Incisional Hernia

What Is An Incisional Hernia?

They are hernias that occur at the incision sites of previous abdominal operations.

Why Does An Incisional Hernia Develop?

Incisional hernias are caused by inadequate closure and inadequate healing of the anterior abdominal wall or due to the effects of chronic and prolonged high levels of intra-abdominal pressure. Many factors may cause the development of this type of hernias:

  • 1. Technical inadequacies in surgery
  • 2. Inadequate or poor quality suturing material
  • 3. Factors that may impair wound healing: obesity, wound site infection, advanced age (over 60 years), postoperative lung problems, postoperative abdominal distention and intestinal obstruction, cancer surgery, emergency surgical interventions, steroid use, and ascites in the abdomen.

Local factors rather than systemic factors are involved in the development of incisional hernias. Wound site infection is one of the most important risk factors. It increases the risk of developing an incisional hernia alone 4 times.

How Often Are Incisional Hernias Seen?

They occur after 1–14% of all hernia operations. Of all previous abdominal operations, 2-11% result in incisional hernias. Most studies highlight that incisional hernias occur most frequently in the first three years after surgery, especially in the first postoperative year.

What are the symptoms?

The most common symptom is swelling in the abdominal incision site. Swelling usually occurs during standing or walking. The swelling disappears in the lying position because the internal organs move back into the abdominal cavity. Swelling grows over time, adversely affecting a person’s daily life and may limit his/her movement and activity levels. It may cause intestinal obstruction in some patients and cause nausea and vomiting. If the patient develops pain, there may be an impairment in the blood supply to the intestine, suggesting a strangulated hernia.

How Is It Diagnosed?

The diagnosis of inguinal hernias is usually made by physical examination. In these patients, contrast-enhanced abdominal tomography may be useful not to miss the diagnosis of small incisional site hernias.

What Is Incisional Hernia Treatment and How Is Surgery Performed?

An incisional hernia should be operated at the time of diagnosis. Delays in surgery may cause hernias to grow and may result in hernia strangulation, complicating the treatment of the patient.

Which Methods Are Used In Surgery?

Open or laparoscopic surgery can be performed in these patients. In both types of surgery, synthetic patches called mesh are used to repair hernias. With this technique, recurrence rates are generally reported as 6%.

In recent years, laparoscopy has started to take a primary place in the repair of incisional hernias. The laparoscopic technique is a reliable, effective, and feasible method for incisional hernia repairs. It causes less pain because less dissection is performed in laparoscopy compared to open surgery. Recurrence rates are reported as 4 -6% in a variety of references and it is stated that this technique will be the standard method in the treatment of incisional hernias in the near future. The patches used in this method are different from patches used in open surgery because they are placed inside the abdomen and come into contact with the intestine. Composite or dual mesh patches are preferred for these types of surgery.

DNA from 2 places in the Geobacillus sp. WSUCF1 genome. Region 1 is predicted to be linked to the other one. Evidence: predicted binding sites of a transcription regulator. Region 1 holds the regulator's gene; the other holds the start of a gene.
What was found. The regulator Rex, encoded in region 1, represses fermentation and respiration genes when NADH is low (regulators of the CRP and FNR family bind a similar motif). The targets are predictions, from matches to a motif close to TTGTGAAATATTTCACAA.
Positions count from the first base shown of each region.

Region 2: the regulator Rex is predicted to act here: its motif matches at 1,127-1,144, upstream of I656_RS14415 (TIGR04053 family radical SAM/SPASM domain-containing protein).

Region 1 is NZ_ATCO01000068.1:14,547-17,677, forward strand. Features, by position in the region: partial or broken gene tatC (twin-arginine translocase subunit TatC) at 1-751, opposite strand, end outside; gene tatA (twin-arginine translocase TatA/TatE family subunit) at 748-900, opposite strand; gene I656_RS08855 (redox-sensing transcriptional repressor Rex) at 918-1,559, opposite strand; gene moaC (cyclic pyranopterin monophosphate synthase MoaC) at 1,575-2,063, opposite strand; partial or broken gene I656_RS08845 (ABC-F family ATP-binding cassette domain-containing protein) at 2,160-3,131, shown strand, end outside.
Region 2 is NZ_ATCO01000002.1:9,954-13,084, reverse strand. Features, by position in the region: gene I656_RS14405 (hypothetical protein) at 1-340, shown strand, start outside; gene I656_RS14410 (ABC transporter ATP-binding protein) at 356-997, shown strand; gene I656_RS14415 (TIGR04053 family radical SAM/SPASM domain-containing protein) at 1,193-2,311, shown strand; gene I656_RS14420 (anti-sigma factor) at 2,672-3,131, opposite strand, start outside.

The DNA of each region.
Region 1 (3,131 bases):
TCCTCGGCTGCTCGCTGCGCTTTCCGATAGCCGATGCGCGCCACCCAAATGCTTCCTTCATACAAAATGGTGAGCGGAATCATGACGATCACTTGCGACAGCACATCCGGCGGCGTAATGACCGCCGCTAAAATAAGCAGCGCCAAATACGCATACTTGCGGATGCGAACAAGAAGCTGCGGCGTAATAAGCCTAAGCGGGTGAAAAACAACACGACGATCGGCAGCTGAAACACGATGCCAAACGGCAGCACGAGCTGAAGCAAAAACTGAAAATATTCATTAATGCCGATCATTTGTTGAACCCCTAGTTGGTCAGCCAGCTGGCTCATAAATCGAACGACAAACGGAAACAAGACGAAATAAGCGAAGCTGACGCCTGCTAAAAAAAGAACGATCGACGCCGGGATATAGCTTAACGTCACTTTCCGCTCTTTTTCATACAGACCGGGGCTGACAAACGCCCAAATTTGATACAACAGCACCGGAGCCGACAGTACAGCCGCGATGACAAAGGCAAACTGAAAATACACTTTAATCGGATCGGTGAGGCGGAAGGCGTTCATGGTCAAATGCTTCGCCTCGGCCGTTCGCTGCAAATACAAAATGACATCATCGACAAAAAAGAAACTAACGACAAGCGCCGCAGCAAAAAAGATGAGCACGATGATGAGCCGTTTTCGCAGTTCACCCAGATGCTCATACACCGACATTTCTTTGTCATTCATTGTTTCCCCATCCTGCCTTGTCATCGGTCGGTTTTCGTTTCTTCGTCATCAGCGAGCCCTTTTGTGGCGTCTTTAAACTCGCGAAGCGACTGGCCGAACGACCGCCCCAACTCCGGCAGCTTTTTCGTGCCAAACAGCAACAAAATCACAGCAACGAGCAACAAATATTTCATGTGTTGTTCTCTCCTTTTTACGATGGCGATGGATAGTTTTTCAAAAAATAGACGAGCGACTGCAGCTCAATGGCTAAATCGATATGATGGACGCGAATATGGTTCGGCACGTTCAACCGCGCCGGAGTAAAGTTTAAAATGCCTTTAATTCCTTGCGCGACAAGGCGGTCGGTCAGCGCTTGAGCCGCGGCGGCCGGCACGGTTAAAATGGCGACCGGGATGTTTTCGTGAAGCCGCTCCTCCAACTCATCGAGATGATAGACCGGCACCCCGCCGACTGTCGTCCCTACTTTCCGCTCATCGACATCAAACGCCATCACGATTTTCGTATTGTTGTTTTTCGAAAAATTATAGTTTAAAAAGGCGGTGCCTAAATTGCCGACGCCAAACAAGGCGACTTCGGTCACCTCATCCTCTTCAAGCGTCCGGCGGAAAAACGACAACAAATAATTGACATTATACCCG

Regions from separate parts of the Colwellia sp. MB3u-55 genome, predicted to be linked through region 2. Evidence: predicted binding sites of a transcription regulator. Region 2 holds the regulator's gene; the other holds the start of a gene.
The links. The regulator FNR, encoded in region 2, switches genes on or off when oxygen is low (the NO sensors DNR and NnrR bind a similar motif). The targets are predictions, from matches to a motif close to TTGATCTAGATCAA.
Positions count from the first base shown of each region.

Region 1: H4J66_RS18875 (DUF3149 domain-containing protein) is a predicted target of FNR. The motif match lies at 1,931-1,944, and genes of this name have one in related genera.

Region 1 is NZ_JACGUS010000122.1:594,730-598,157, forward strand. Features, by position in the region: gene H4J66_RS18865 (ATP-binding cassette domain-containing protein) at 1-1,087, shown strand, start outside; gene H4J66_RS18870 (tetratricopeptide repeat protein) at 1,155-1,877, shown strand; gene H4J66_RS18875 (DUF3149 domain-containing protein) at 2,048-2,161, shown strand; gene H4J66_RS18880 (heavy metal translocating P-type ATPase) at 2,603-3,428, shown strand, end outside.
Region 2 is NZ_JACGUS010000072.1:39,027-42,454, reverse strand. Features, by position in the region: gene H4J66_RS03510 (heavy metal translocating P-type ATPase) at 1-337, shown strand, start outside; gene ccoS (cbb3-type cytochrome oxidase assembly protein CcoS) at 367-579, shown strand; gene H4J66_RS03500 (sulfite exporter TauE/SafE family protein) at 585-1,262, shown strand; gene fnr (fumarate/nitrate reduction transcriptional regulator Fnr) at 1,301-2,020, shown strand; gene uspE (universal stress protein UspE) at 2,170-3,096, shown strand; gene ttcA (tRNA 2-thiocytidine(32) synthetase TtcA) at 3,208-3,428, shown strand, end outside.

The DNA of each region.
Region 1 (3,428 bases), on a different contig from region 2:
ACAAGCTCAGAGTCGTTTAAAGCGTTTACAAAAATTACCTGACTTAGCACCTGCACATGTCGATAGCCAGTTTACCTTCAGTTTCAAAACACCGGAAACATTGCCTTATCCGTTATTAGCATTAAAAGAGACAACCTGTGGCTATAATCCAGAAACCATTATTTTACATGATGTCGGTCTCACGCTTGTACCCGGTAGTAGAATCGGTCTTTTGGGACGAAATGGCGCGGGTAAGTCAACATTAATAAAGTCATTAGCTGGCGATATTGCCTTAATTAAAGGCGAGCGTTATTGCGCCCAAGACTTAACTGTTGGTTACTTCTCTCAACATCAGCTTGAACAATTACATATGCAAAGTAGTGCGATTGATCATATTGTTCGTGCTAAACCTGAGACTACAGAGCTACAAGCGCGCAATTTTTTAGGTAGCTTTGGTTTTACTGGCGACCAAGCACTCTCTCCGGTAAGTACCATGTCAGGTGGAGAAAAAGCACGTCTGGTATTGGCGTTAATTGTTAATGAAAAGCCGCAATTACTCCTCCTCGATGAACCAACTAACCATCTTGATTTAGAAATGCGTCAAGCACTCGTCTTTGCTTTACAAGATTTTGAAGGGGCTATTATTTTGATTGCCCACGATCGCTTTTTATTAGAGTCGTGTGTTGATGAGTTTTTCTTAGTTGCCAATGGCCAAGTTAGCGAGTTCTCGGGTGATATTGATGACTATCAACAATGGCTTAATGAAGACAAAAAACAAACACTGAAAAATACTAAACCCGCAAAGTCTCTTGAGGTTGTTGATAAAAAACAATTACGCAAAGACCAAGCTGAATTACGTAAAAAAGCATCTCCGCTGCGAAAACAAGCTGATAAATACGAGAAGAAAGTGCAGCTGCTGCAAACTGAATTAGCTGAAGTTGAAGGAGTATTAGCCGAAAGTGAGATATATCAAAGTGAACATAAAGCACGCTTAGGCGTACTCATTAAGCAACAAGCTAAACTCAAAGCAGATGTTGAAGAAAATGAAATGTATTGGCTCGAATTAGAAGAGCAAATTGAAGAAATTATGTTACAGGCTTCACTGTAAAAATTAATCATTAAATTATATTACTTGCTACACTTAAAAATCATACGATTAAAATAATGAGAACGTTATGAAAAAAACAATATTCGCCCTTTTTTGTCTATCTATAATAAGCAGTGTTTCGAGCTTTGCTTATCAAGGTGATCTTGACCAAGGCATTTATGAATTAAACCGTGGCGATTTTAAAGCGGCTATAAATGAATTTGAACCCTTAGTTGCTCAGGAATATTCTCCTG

Is Surgery Difficult? How Long Does It Take For the Patient to Return to Daily Life?

Hernia operations should be performed in experienced hands and by using the appropriate technique. Especially laparoscopic operations require serious experience. After the operation, the patient can stay at the hospital 1-2 days depending on the condition of the hernia. He/she starts walking on the same day and can return to daily life in an average of 7-10 days. We advise the patients not to lift heavy objects after the surgery, not to bend or stand up suddenly, and to avoid engaging in heavy physical activities. We recommend that the patients perform Islamic praying (namaz) in the sitting position in the following 2 weeks after the operation.

What Are the Symptoms of Incision Site Hernia?

  • Swelling In The Incision Site.
  • Pain During Movements Involving the Abdomen.
  • Difficulties in moving, bending, or straightening.
  • Later difficulties in walking.

How Is A Hernia Diagnosed?

  • The diagnosis of incision site hernias is usually made during physical examination. Contrast-enhanced abdominal tomography is necessary for a clear evaluation of the hernia.

What Are the Treatment Options For Incision Site Hernias?

  • Incision site hernias can be treated with surgery. Surgery can be performed by laparoscopy or using the open method. Laparoscopic surgery is nowadays widely performed.


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